The specter of the AVE has been casting gloom over PR-measurement effectiveness for… well, as long as there’s been PR measurement. The approach, which a battery of industry experts has been decrying for years, was at one time considered the most tangibly trackable way to assign a value to earned media coverage—but over time measurement pros figured out that comparing earned media to paid advertising was not an apples-to-apples scenario.

Although the practice lost considerable luster as years went by, using AVEs for PR has continued to be the go-to comparison for many because of the simple “calculable quantifiability” they provide—even if the concepts don’t quite match up. Distinguished industry orgs like the International Association for the Measurement and Evaluation of Communication (AMEC) have fought long and hard to get rid of PR’s use of AVEs, notably with AMEC’s implementation of the Barcelona Principles in 2010, and as recently as its AMEC Measurement Month global conferences a few weeks ago. But despite all this opposition and good sense, the use of AVEs continues. It has the experts pulling their hair out and wondering—will we ever be able to get rid of them once and for all?

“AVEs will only disappear completely when all parts of the industry work together and speak with a consistent voice,” AMEC wrote in its Definitive Guide: Why AVEs are invalid in 2017. “Educators, academics, in-house practitioners, PR agencies, communications trade associations and the monitoring and analytics vendors all need to work together with unified messaging to make sure that this latent demand dwindles and dies.”

The UK’s Chartered Institute of Public Relations (CIPR) has most recently taken up the onus of ridding the industry of AVEs, seeking to put the final nail in the coffin by declaring “the use of AVEs in public relations as unprofessional” and going on to issue an ultimatum to its members—giving them one year to make the transition to “valid metrics,” or risk being subjected to “disciplinary action.” And that deadline is steadily approaching, with CIPR planning to launch a new professional standard for PR measurement in the summer of 2019—and many UK holdout members may find it’s time to pay the piper.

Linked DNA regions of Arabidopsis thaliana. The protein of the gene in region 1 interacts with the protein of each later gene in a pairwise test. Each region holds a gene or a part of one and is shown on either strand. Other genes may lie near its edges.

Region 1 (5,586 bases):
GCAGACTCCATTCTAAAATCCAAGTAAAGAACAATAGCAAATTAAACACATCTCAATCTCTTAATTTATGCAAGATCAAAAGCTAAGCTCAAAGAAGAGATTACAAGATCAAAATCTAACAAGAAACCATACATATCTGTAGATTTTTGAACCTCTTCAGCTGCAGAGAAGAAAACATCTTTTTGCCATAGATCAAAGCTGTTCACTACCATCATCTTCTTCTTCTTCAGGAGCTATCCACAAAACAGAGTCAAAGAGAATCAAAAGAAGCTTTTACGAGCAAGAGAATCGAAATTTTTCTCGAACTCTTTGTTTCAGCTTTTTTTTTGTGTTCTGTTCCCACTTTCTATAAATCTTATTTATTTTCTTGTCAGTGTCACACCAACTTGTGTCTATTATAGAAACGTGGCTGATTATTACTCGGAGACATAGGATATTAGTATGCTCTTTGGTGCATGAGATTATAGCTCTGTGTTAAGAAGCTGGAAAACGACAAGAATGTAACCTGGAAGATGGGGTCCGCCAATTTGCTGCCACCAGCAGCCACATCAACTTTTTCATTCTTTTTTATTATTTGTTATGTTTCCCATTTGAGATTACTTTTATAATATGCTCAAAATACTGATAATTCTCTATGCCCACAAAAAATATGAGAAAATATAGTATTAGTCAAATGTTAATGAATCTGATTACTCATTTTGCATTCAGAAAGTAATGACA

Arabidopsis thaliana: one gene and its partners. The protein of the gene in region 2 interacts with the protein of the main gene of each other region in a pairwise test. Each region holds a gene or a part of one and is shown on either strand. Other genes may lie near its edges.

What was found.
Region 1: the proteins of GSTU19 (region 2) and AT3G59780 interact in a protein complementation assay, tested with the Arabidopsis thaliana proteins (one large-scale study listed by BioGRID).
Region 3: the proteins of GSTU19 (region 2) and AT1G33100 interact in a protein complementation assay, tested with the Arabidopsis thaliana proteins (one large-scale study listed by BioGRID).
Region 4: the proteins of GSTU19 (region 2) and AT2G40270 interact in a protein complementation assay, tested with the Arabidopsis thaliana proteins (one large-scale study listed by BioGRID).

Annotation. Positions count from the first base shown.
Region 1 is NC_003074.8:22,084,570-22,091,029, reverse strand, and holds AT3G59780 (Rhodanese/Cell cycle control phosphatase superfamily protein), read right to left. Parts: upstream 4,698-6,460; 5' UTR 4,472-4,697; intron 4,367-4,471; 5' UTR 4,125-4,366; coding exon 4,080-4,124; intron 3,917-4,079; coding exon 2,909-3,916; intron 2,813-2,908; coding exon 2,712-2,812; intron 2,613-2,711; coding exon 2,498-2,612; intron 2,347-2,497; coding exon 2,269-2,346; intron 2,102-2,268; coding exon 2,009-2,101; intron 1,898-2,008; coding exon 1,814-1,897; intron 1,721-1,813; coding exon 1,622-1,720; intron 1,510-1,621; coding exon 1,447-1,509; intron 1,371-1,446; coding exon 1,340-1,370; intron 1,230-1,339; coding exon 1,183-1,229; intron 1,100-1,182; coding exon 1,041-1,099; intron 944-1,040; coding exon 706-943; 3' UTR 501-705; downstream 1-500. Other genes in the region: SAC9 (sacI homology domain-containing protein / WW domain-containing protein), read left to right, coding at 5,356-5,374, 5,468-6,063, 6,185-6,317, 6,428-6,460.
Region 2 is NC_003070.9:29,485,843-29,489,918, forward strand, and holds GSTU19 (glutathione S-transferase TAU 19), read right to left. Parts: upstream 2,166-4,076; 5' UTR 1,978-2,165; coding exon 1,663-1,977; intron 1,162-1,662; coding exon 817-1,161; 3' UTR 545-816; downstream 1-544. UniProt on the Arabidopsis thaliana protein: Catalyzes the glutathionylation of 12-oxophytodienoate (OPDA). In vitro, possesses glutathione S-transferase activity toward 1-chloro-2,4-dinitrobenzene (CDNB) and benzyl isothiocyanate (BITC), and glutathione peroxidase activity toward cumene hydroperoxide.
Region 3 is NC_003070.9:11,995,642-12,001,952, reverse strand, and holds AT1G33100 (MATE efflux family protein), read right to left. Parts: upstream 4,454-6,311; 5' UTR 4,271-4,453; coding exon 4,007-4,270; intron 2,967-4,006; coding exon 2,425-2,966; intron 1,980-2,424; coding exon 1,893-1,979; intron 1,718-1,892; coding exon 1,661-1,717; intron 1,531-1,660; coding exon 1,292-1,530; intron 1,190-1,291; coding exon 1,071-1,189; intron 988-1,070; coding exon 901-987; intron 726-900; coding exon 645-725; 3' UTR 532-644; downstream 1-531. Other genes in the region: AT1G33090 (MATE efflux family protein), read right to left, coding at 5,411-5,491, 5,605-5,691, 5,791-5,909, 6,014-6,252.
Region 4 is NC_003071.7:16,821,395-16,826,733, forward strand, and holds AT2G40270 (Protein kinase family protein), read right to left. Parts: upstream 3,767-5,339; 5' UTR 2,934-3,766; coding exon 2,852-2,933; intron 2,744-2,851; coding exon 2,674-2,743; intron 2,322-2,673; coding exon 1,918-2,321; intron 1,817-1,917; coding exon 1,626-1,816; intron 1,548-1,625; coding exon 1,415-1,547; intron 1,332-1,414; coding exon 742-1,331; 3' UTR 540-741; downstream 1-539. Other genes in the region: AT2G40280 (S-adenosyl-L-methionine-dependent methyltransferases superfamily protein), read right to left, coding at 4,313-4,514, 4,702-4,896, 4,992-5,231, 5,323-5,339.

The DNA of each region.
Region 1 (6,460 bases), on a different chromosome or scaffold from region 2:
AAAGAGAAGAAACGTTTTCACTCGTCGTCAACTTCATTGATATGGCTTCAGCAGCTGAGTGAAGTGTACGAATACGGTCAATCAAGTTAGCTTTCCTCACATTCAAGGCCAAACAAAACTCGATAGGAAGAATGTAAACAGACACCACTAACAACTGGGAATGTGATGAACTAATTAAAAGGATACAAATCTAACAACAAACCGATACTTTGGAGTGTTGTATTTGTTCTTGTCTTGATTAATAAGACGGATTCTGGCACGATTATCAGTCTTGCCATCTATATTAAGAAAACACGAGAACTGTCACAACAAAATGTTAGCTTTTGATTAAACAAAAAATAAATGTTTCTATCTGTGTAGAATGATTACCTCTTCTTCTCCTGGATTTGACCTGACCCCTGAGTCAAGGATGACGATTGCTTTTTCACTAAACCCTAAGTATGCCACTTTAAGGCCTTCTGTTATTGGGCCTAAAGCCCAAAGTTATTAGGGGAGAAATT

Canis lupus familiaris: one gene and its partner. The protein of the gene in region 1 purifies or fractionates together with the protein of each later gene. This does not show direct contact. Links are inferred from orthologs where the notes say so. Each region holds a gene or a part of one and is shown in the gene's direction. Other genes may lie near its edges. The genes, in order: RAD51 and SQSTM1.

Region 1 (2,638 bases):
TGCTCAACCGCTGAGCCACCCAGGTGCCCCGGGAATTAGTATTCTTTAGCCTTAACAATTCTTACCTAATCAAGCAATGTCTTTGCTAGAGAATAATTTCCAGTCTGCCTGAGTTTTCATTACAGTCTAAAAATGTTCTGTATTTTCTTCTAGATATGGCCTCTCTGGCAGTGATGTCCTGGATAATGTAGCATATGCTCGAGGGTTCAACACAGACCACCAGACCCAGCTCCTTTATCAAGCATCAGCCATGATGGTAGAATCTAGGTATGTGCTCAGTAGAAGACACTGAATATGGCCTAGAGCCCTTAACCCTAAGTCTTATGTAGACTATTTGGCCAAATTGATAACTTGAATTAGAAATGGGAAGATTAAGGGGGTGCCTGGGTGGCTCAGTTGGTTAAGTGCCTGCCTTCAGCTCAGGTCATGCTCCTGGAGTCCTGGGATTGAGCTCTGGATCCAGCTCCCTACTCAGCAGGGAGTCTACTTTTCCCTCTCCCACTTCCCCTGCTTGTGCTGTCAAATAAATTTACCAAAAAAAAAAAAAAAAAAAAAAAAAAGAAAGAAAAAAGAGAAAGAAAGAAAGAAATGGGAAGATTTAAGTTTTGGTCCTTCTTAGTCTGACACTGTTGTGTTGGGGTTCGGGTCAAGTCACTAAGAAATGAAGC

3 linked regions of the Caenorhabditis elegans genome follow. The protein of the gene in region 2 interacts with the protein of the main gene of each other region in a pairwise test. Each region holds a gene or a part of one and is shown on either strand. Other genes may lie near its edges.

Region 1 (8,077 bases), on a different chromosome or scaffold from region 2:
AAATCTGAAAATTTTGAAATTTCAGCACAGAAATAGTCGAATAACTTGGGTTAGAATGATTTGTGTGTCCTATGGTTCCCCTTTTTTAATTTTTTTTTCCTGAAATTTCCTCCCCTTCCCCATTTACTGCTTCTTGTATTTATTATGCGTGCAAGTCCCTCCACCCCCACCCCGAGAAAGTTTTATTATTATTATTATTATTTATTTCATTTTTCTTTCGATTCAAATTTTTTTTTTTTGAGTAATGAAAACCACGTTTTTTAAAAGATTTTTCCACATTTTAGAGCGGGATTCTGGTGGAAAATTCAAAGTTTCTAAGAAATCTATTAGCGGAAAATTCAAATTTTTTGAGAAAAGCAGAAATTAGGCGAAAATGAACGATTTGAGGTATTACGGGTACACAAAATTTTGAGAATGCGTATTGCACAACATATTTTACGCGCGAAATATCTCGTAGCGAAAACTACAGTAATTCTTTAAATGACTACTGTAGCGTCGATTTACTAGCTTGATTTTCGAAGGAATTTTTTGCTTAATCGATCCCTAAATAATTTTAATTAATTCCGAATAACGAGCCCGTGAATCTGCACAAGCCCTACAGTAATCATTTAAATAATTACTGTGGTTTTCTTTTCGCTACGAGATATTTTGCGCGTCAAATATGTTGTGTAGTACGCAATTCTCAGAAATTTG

In the meantime, the Institute is making its intentions clear by highlighting in its PR-measurement classes and coursework that it will explain why AVEs have been discredited, and in its recent campaign awards program that any mention of the use of AVEs as a tool would ”guarantee a zero mark” in the measurement scoring section—implying that it is fully serious about making good on its threat and levying the discipline of which it has warned. Could the death knell for AVEs finally be sounding?

While the move seems to be in the industry’s best interests, not everyone agrees with CIPR’s strong-arming methods—one expert criticized the org’s decision, claiming that while he did not personally use AVEs at all, he felt this “over-the-top CIPR approach” was wrong because it victimizes a certain class of PR pros as “different practitioners have very different objectives, and…a measurement that might be wrong for one purpose can have value for another.” But in an age where other more viable and valid measures exist, does this argument really hold water? Besides, shouldn’t the measure of PR be universal and applicable in toto?

The fact is, AVEs were the accepted industry standard for many years because nobody had a better way of quantifying the impact of earned media on the bottom line. But in today’s data-rich environment, there’s just no point in settling for another industry’s standards. PR is not advertising—and it’s time for PR pros young and not-so-young to learn that our apples should only be measured against other apples.

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